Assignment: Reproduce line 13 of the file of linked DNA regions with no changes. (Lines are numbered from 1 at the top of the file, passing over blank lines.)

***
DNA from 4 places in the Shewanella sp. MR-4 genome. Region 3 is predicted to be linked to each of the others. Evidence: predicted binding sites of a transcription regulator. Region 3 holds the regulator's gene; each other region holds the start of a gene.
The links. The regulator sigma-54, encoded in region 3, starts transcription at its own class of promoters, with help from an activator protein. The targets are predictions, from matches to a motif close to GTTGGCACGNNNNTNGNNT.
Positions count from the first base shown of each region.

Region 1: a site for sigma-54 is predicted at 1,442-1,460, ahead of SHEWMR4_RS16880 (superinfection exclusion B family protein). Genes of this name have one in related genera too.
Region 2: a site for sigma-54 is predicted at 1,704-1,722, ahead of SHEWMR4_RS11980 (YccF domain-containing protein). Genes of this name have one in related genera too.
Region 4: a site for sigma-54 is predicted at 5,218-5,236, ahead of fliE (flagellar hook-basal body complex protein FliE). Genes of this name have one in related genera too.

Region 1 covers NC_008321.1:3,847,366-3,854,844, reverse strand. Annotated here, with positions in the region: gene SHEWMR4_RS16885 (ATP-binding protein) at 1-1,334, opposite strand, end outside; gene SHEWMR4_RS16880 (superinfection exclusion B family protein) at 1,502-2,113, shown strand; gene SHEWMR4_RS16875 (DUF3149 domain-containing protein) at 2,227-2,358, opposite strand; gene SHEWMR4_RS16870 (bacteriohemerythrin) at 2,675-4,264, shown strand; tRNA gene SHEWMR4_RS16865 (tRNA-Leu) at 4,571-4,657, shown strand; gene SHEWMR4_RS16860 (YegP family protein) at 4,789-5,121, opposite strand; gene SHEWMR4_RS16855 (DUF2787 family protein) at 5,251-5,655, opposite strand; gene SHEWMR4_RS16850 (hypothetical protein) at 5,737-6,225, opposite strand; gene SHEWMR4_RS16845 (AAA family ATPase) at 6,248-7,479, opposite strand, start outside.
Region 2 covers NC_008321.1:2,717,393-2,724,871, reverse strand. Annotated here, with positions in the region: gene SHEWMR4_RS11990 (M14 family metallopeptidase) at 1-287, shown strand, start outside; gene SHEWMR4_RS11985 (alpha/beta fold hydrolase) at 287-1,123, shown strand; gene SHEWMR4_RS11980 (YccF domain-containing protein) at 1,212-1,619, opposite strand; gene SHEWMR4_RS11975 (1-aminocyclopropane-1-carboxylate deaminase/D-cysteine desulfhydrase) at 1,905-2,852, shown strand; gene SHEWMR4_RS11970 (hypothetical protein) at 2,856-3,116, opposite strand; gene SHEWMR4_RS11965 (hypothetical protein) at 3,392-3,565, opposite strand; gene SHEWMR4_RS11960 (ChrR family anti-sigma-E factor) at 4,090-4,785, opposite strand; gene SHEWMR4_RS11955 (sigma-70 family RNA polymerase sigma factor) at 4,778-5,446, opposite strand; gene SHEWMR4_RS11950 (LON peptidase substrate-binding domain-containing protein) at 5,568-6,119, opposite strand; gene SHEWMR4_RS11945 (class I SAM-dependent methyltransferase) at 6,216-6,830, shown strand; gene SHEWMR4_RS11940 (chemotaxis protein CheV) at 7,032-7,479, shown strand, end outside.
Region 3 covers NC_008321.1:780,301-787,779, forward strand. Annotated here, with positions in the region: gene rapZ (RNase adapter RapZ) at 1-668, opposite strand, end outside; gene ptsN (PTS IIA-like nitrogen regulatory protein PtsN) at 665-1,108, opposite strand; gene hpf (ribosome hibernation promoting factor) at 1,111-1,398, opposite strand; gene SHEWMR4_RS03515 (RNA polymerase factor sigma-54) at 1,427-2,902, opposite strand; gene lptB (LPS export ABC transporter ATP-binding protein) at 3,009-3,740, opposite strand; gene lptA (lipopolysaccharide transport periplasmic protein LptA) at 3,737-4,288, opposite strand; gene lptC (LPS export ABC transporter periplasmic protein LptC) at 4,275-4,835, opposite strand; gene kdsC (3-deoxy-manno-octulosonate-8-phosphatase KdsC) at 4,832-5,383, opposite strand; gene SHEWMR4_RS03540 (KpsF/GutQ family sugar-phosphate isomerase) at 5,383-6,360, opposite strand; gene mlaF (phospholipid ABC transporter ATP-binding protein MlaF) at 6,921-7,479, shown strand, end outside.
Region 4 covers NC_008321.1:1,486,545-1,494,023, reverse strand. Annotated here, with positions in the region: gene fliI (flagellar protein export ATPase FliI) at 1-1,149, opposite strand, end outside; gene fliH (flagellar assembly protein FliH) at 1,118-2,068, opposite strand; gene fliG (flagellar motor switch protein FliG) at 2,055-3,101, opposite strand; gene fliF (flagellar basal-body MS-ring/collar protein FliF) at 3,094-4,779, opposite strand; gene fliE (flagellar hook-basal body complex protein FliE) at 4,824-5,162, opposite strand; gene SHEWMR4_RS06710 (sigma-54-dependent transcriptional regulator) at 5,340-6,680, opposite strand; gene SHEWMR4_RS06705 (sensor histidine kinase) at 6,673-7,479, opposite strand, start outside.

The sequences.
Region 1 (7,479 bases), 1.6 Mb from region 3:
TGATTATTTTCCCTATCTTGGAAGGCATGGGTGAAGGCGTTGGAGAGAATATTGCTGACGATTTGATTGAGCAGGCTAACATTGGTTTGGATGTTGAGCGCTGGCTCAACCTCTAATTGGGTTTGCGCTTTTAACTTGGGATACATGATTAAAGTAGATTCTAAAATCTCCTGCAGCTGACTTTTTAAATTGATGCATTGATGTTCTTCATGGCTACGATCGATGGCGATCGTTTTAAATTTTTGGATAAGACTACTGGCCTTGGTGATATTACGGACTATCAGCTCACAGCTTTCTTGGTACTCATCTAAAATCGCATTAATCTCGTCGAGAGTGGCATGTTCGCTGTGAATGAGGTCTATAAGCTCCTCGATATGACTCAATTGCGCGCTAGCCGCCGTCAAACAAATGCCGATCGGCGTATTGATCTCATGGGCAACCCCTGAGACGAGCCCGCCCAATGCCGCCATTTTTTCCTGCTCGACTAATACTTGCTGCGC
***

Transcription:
TGATTATTTTCCCTATCTTGGAAGGCATGGGTGAAGGCGTTGGAGAGAATATTGCTGACGATTTGATTGAGCAGGCTAACATTGGTTTGGATGTTGAGCGCTGGCTCAACCTCTAATTGGGTTTGCGCTTTTAACTTGGGATACATGATTAAAGTAGATTCTAAAATCTCCTGCAGCTGACTTTTTAAATTGATGCATTGATGTTCTTCATGGCTACGATCGATGGCGATCGTTTTAAATTTTTGGATAAGACTACTGGCCTTGGTGATATTACGGACTATCAGCTCACAGCTTTCTTGGTACTCATCTAAAATCGCATTAATCTCGTCGAGAGTGGCATGTTCGCTGTGAATGAGGTCTATAAGCTCCTCGATATGACTCAATTGCGCGCTAGCCGCCGTCAAACAAATGCCGATCGGCGTATTGATCTCATGGGCAACCCCTGAGACGAGCCCGCCCAATGCCGCCATTTTTTCCTGCTCGACTAATACTTGCTGCGC